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| Shapiro, Washburn & Sharp

[Part Three of this series]

The recent 2008 Los Angeles/Chatsworth train/railroad disaster serves to underscore the need for immediate regulation and implementation of Positive Train Control(automatic stop) systems for railroads in order to avoid death and injury to both passengers and the general public. Secondarily, it may be appropriate to implement restrictions on how and when railroad management and crew use cell phones/or handle text messages during train operations, as texting may have caused the Chatsworth train wreck according to investigators. Our personal injury law firm lawyers though based in Virginia, are active on a national basis in railroad safety/injury issues, with John Cooper serving as chair of the railroad injury lawyers section of the American Association for Justice until summer, 2009, and this author previously serving the same post. As active personal injury lawyers for rail workers, and for families in wrongful death railroad injury cases, we and the AAJ have also been involved in pushing railroad safety for years, and we have written extensively about railroad crossing safety law. The 2008 Chatsworth train collision occured at 16:23 PDT (23:23 UTC) on September 12, 2008, when a Union Pacific freight train and a Metrolink commuter train collided head-on in the Chatsworth district of Los Angeles, California, in the United States. The collision is the deadliest railway accident in Metrolink’s history, and the worst in the United States since the Big Bayou Canot train disaster in 1993.

According the the New York Times, Sanchez, may have been exchanging text messages on his cell phone in the minutes before his commuter train smashed into the freight train. Two young men, who were rail/train buffs, told KCBS-TV that they had taken part in the text messages with the engineer right before the crash, and are cooperating with investigators. Sanchez died in the crash, but investigators are examining the cell phone company data. Twenty-four bodies were recovered from the scene, and two victims who had been pulled out alive died at nearby hospital in the following days A total of 135 were reported injured, 47 of them critically. Approximately 100 people were taken to hospitals, with 40 of them medevaced by air ambulance helicopters.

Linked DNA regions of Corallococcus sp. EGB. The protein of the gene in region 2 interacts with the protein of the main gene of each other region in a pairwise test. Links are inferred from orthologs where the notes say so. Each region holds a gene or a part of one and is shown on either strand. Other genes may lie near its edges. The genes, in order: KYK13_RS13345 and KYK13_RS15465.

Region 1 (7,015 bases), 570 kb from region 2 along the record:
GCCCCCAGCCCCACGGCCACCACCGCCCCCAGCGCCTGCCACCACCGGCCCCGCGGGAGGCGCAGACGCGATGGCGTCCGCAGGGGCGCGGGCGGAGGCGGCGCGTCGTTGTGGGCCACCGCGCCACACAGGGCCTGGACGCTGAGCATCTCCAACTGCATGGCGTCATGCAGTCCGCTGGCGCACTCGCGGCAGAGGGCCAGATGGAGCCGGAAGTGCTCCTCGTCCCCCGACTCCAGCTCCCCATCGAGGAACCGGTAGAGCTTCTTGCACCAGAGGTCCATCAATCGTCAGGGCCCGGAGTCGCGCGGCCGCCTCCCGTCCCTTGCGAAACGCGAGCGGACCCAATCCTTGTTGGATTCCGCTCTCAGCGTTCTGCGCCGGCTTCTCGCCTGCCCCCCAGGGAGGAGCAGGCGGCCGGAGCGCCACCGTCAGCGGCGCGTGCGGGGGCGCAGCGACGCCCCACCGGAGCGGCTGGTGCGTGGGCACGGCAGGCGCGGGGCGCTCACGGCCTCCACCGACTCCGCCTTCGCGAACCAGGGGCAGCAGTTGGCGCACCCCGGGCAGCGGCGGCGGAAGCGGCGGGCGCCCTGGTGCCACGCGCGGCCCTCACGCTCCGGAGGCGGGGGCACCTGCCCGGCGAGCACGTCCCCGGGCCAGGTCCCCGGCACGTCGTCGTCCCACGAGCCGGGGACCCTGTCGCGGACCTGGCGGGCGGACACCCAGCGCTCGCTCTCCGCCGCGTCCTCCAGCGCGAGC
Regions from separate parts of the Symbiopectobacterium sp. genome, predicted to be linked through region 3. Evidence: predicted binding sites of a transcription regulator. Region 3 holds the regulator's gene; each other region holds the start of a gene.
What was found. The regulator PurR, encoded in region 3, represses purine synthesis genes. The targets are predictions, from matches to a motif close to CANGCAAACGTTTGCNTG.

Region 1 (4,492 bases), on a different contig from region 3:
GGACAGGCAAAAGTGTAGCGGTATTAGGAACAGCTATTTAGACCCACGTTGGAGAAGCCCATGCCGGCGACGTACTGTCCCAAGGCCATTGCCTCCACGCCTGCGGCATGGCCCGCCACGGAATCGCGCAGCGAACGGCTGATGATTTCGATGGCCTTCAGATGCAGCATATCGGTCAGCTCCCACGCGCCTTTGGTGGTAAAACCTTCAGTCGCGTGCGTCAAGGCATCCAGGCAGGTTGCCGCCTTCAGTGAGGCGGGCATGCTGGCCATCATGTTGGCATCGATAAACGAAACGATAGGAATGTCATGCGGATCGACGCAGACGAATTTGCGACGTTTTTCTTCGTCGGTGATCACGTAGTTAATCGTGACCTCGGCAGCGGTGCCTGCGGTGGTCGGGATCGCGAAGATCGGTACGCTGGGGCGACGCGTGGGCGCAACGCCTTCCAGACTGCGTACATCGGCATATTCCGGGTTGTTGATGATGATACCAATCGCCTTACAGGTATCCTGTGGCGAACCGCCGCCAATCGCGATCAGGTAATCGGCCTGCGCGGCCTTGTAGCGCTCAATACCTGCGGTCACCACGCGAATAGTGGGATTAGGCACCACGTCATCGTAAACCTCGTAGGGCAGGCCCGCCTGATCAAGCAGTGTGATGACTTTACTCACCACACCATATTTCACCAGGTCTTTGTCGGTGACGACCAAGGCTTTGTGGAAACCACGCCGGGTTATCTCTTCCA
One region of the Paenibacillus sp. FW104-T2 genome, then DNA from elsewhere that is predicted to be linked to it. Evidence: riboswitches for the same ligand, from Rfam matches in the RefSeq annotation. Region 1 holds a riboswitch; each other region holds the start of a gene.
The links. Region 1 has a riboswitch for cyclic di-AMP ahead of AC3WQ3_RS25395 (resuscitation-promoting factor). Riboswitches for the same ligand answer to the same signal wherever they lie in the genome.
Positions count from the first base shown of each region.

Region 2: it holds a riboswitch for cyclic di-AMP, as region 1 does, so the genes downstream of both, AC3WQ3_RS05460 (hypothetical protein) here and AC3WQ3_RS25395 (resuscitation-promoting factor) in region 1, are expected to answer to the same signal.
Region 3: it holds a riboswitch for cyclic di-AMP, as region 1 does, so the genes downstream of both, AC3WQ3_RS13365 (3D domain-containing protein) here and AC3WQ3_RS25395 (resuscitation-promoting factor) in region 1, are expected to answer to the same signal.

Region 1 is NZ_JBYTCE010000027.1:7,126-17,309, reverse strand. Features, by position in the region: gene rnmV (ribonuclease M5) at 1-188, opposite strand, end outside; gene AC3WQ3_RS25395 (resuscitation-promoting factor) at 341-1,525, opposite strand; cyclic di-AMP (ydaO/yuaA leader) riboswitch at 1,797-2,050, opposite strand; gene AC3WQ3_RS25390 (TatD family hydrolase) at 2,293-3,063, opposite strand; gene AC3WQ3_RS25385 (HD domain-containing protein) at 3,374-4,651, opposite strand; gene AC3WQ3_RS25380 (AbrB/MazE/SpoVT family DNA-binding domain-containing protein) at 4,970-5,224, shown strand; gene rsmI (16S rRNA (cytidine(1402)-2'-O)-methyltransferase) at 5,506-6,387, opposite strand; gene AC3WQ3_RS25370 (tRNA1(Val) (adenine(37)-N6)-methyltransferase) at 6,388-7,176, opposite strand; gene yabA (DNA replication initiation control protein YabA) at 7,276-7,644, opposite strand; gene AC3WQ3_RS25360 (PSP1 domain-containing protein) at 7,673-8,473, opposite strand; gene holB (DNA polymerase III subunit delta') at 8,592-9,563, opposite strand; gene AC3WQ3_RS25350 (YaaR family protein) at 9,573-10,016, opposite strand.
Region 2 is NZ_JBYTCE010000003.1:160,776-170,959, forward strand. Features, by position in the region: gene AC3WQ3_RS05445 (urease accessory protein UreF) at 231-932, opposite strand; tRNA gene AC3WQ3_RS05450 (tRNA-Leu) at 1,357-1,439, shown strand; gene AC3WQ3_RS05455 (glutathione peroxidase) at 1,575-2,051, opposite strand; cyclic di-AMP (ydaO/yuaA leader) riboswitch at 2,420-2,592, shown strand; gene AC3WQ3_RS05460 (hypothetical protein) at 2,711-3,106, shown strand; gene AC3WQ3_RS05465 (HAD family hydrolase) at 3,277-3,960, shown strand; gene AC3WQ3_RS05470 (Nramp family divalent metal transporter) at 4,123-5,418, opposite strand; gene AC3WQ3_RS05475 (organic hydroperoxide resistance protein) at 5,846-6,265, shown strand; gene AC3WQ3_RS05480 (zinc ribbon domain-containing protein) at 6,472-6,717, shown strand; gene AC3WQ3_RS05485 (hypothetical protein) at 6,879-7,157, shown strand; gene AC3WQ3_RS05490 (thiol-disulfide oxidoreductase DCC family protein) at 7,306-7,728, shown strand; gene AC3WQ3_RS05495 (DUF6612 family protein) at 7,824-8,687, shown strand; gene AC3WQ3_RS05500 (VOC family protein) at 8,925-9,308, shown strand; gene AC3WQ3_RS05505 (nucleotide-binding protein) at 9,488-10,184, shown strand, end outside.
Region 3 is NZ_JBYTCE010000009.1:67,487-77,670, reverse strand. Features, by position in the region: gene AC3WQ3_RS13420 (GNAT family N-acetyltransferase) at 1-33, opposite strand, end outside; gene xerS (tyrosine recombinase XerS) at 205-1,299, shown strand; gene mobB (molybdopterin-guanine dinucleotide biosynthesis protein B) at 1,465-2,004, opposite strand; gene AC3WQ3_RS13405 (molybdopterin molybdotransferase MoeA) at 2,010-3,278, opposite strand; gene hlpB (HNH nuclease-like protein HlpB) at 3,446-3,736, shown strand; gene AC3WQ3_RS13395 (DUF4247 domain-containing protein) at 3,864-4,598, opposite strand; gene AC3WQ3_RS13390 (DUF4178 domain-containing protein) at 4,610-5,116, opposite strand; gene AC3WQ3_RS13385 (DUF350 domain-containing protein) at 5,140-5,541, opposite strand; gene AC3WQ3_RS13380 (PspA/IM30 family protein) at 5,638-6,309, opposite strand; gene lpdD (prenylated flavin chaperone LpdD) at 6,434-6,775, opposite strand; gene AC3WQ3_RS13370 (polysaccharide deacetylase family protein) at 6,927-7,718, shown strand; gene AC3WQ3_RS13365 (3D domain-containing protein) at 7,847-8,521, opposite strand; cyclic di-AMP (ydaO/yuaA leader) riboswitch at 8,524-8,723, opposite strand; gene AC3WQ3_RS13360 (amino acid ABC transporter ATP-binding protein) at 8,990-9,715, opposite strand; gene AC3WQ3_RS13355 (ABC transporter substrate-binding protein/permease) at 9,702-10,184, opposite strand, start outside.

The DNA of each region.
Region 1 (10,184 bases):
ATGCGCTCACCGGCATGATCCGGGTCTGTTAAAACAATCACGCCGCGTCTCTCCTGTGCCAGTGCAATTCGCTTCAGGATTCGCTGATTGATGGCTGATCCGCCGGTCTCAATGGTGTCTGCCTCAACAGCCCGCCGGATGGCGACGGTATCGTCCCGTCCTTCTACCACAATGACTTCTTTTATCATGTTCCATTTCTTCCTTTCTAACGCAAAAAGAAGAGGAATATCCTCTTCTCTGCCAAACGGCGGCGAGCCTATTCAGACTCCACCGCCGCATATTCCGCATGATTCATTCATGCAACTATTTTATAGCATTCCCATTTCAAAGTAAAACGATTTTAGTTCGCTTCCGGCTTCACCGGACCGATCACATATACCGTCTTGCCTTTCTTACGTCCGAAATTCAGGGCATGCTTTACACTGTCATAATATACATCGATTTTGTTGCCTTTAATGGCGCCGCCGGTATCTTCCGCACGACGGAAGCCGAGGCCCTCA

The use of cell phones and sending/receiving text messages by railroad management to crews, or by transportation crews and others, has not been a subject of federal regulation to date. However the Public Utilities Commision of California passed a temporary order banning train operators from using cell phones on duty (in September 2008) in response to the Chatsworth-Metrolink-UP train crash disaster. The order came one day after investigators confirmed that the engineer, Robert Sanchez, was texting while on duty-even though there is no confirmation of whether he was texting at the critical moments where he passed by the visible “stop” signal in question. Due to questions about the jurisdiction of the State of California to regulate interstate railroads (The Federal Railroad Administration is the federal regulatory authority of train operations) it is unclear if the new California order will apply to interstate railroads at all.

A remarkable new British Study found that the reaction times of people texting as they drove cars fell by 35 percent, while those who had consumed the legal limit of alcohol, or smoked pot/marijuana, fell by 21 percent and 12 percent respectively. Texting while driving is more dangerous than being drunk or stoned!

Certainly, it is distracting to a locomotive/train engineer to receive a cell phone call or text from a supervisor, for example. Further, since there are no federal railroad regulations on cell phone use at this time, one can only expect a railroad engineer to occasionally use a cell phone as a means of communications (just like we do in cars) UNTIL the federal railroad administration sets down regulations on their use.

According to the Brotherhood of Locomotive Engineers and Trainmen rail workers union (BLET) in 2003, the NTSB recommended that the Federal Railroad Administration regulate the use of cell phones by railroad employees on duty after finding that a coal train engineer’s phone use contributed to a May 2002 accident in which two freight trains collided head-on near Clarendon, Texas. The coal train engineer was killed and the conductor and engineer of the other train were critically injured. The BLET union represents many of the nation’s railroad engineers, and their website does not indicate the union’s position on banning or regulating cell phone usage during train operations.

My take: The Federal Railroad Administration needs to regulate this issue, and clearly the unions and management will have their input on the nature of the restrictions. Safety demands that controls be implemented at to when and how cell phones may be used as an outright ban would not work, especially relating to use of mobile phones for a specific emergency or safety purpose.

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